Daucus pusillus Michaux

American Wild Carrot
Apiaceae (Carrot Family)


American wild carrot, also known as rattlesnake weed, is a simple to few-branched annual that grows to 2' tall.  The stems are retrorsely-hispid, and the leaves are alternate, pinnate and compound on stems to 6" long.  The umbellate flowers are subtended by bracts and there are five white petals and five stamens. The fruit is oblong with two rows of stiff bristles.  A common species on dry slopes below 5000', mostly rocky to sandy places in coastal sage scrub, chaparral and southern oak woodland, especially after fires or other disturbances, American wild carrot blooms from April to June.  There is only one other member of the genus Daucus in Calif.  It is introduced, and is the plant that most people would recognize as Queen Anne's Lace (Daucus carota) if they saw it as a flowering weed out in a disturbed area, but which in fact is also the domestic carrot. This picture was taken on the Chaparral Trail in Malibu Creek State Park.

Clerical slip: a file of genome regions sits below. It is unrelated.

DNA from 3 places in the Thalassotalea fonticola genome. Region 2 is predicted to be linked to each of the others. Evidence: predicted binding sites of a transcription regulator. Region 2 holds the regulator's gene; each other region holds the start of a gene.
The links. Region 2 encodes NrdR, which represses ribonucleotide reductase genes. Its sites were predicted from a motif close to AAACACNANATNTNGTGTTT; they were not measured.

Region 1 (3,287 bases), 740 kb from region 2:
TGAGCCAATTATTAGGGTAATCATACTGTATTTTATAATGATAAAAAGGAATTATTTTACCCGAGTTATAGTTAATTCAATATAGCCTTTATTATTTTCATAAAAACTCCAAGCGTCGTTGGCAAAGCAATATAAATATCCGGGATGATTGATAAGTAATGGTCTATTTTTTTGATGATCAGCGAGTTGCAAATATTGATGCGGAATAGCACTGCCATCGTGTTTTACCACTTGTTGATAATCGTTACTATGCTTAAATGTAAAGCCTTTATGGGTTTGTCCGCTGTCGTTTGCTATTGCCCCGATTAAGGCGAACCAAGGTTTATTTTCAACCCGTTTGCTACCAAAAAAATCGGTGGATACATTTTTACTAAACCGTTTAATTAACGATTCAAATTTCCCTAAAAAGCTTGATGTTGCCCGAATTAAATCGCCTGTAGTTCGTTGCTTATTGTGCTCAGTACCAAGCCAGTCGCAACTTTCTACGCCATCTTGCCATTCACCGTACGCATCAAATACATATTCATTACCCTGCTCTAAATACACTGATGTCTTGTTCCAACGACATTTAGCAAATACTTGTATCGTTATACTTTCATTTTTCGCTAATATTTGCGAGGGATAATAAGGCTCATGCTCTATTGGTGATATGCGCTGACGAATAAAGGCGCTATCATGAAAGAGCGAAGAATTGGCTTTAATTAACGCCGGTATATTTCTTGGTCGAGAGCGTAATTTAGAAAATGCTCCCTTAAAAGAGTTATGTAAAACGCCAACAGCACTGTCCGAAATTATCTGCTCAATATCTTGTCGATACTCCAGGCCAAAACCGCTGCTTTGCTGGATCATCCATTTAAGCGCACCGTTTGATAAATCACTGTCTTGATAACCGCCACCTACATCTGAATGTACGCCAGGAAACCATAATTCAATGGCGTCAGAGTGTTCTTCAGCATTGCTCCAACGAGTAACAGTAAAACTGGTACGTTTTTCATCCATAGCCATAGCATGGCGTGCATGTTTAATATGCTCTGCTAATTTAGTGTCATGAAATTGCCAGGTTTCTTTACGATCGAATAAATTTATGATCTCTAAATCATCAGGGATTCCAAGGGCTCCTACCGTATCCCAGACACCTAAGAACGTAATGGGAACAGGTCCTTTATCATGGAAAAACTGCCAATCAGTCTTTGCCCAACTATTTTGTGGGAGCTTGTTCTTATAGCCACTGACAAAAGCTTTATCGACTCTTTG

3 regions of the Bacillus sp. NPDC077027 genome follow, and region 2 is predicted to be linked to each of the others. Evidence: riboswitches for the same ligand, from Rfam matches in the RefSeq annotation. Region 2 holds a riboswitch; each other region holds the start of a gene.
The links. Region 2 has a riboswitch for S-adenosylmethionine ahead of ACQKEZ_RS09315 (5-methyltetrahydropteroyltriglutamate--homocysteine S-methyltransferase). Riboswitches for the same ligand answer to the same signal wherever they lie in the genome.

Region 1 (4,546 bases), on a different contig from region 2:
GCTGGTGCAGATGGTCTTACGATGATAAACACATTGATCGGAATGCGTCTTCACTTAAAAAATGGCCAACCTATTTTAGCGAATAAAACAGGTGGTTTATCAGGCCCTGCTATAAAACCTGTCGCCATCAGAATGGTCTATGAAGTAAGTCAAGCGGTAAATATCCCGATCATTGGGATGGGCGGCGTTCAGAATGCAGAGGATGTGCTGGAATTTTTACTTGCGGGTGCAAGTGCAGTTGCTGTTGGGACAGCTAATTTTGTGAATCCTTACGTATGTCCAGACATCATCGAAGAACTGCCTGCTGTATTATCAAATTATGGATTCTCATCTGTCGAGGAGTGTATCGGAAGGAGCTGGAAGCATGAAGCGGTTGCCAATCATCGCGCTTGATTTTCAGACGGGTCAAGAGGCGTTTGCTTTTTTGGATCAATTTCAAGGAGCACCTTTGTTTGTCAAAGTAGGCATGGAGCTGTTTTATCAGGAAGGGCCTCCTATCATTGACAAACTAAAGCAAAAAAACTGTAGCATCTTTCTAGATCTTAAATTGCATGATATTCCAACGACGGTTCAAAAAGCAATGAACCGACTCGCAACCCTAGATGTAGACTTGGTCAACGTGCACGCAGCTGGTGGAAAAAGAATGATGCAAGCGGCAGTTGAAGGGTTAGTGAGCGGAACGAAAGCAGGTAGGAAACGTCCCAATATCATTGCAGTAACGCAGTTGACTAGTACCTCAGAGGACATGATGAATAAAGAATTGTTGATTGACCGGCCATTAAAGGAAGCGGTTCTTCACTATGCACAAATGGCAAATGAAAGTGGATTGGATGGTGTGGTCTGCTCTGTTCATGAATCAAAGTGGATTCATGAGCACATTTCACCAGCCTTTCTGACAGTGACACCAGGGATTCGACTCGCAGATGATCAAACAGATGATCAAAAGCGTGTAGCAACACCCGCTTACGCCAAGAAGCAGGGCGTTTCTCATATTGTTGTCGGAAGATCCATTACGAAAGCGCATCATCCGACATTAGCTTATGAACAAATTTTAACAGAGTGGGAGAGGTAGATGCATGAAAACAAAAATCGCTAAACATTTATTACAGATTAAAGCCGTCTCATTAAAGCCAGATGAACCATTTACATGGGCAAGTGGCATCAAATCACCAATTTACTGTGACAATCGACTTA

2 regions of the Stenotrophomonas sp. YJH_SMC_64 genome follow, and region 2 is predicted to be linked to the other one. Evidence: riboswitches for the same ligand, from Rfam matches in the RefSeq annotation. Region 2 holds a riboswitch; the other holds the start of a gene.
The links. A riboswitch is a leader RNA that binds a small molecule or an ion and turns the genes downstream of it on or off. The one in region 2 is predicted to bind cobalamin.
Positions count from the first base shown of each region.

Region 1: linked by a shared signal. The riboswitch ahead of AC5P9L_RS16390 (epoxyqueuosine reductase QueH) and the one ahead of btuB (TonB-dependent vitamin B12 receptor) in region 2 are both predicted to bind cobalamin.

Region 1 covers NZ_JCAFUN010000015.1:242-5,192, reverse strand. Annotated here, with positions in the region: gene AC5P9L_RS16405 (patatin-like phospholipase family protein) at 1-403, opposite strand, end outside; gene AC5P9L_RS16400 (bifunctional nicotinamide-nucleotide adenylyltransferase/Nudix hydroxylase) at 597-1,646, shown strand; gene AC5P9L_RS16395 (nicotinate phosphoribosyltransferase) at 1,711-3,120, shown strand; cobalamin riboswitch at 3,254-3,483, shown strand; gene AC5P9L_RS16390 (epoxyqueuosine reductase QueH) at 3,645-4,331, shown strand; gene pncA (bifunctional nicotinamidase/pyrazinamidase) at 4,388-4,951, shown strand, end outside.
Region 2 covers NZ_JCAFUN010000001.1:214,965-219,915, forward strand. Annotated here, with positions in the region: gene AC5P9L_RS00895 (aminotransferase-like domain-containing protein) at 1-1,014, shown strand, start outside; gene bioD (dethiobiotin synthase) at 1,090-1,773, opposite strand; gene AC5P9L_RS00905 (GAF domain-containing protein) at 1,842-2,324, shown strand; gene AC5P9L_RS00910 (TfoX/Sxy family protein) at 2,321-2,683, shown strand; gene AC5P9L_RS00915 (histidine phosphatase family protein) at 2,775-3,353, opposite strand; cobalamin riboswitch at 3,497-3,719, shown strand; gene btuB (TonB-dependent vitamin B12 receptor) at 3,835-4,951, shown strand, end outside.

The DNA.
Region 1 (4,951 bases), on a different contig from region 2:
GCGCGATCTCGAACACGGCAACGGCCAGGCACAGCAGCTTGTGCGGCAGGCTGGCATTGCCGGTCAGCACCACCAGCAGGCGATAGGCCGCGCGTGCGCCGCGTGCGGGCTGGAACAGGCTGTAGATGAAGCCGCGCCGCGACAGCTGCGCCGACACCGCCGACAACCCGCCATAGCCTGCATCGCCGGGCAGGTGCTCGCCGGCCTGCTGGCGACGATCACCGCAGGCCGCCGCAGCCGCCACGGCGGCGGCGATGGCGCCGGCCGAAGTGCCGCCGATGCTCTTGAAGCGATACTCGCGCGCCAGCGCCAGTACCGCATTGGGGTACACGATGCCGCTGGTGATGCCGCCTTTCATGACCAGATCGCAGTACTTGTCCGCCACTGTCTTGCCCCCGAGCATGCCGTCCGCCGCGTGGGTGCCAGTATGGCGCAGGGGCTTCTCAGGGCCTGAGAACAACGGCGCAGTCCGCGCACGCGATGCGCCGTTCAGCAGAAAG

Click here for Latin name derivations: 1) Daucus 2) pusillus.
Pronunciation: DAW-kus pew-SIL-lus.
Click here for Botanical Term Meanings.